Defoe almost certainly has his tongue planted firmly in his cheek in this Author’s Preface to his novel. But he makes a good point. We are hoist by our own petard. Wouldn’t it be better for us all if the writers occasionally wrote about the “boring” folks who do remarkable things, even heroic things, in a quiet and unassuming way? Should we insist, like the journalists themselves, that life’s only interesting when awful things happen? As Defoe suggests, that says more about us than it does about our world which is full of beauty and goodness if we only know where to look. Or are we, in fact, too busy looking for the sensational and the exciting because our sensibilities have become deadened by the journalists, movies, and games that keep pushing our faces into the pages or images of the scum of the earth?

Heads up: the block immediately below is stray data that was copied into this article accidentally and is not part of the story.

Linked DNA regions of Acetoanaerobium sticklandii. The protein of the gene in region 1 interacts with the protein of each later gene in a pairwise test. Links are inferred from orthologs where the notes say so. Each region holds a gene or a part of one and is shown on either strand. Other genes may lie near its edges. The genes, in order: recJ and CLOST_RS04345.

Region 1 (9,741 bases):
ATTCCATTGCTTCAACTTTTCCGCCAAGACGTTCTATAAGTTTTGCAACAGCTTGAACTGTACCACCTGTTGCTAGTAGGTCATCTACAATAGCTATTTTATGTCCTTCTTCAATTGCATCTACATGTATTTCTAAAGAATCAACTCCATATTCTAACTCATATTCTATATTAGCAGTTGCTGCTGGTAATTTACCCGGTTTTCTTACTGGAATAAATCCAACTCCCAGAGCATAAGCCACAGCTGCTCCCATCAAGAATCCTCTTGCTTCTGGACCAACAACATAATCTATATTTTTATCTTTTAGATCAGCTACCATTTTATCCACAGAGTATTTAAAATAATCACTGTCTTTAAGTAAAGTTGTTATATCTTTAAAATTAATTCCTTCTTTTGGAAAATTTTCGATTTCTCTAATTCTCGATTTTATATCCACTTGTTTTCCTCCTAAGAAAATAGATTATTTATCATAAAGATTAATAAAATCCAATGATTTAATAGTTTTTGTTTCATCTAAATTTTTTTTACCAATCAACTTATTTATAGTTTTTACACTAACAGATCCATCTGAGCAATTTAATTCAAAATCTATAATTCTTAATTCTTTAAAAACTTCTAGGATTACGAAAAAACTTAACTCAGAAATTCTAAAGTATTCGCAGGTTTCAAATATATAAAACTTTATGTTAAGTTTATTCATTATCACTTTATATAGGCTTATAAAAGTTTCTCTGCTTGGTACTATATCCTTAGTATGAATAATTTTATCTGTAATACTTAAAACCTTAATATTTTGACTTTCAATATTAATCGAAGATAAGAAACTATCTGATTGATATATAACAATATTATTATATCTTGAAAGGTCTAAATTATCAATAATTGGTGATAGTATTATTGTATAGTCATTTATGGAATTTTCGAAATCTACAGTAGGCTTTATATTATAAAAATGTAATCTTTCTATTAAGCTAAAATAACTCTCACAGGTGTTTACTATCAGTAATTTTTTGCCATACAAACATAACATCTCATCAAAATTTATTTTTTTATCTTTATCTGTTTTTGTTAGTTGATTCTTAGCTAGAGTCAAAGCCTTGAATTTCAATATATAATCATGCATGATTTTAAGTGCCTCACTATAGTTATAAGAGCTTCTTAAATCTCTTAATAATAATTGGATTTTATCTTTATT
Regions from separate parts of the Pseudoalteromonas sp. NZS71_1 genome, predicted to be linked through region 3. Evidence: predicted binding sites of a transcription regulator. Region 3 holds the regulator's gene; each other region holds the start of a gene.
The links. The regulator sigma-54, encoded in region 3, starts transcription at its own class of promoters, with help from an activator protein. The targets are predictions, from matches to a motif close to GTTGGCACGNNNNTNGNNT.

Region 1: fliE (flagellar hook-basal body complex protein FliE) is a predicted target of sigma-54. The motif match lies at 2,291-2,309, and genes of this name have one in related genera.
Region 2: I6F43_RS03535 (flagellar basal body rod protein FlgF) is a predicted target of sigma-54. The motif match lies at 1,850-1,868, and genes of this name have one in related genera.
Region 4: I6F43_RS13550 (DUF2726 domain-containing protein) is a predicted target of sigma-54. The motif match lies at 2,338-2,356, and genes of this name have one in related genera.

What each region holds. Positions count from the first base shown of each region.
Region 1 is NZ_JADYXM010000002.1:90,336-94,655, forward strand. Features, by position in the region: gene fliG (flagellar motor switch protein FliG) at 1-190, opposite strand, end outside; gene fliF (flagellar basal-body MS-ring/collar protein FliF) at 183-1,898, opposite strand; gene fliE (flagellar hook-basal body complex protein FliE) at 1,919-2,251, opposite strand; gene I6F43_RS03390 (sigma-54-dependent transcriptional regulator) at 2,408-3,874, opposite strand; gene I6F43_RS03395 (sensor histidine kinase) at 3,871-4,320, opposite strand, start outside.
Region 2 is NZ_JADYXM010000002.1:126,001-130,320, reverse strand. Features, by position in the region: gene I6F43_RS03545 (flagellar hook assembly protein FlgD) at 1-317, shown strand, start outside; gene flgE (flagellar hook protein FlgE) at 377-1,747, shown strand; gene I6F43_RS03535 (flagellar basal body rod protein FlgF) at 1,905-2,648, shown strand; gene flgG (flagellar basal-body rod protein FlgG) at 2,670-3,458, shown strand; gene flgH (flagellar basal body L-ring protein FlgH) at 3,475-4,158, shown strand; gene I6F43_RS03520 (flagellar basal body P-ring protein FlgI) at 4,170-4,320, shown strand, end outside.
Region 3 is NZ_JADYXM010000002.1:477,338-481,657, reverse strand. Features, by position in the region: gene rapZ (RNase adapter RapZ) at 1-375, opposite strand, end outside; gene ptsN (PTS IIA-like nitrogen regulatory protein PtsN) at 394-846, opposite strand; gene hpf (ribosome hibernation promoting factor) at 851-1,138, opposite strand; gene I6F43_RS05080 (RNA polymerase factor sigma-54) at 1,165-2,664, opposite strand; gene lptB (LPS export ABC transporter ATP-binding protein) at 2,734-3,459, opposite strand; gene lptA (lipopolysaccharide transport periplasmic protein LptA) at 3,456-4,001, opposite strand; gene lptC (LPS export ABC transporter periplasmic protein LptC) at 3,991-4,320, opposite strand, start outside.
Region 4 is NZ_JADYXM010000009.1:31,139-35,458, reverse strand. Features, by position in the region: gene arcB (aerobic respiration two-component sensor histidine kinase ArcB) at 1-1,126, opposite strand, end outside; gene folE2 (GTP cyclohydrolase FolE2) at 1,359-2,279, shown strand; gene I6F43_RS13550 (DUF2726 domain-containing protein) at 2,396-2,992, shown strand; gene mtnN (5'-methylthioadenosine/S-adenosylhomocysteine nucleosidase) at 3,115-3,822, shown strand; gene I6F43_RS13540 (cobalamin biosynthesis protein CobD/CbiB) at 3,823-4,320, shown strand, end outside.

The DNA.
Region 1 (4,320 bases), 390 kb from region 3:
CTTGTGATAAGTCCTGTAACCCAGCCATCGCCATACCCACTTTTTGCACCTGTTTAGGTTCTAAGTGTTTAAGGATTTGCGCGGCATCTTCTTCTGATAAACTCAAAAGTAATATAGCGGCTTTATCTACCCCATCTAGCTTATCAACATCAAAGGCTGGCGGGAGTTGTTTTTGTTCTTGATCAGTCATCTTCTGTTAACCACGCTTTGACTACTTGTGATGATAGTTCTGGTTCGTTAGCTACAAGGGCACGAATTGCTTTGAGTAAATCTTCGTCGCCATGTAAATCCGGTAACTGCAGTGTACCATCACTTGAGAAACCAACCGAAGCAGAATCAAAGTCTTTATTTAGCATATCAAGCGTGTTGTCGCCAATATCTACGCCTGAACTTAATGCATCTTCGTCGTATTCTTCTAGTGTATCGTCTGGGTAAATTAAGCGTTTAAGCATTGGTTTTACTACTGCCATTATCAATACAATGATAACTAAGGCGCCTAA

What Went Wrong?

According to a Yahoo News story, pundits around the country lost no time in seeking answers to the question of what went wrong with Mitt Romney’s attempt to buy himself a presidency. As the story tells us:

Seeking answers to why their presidential candidate lost the election, the first round of consensus on the right has focused on the Republican need to recalibrate its message to connect with the nation’s shifting voting demographics—or, at the very least, acknowledge that the country is changing.

The search for answers about What Went Wrong began almost immediately on election night, a signal that some had already been mulling the possibility of a loss for some time.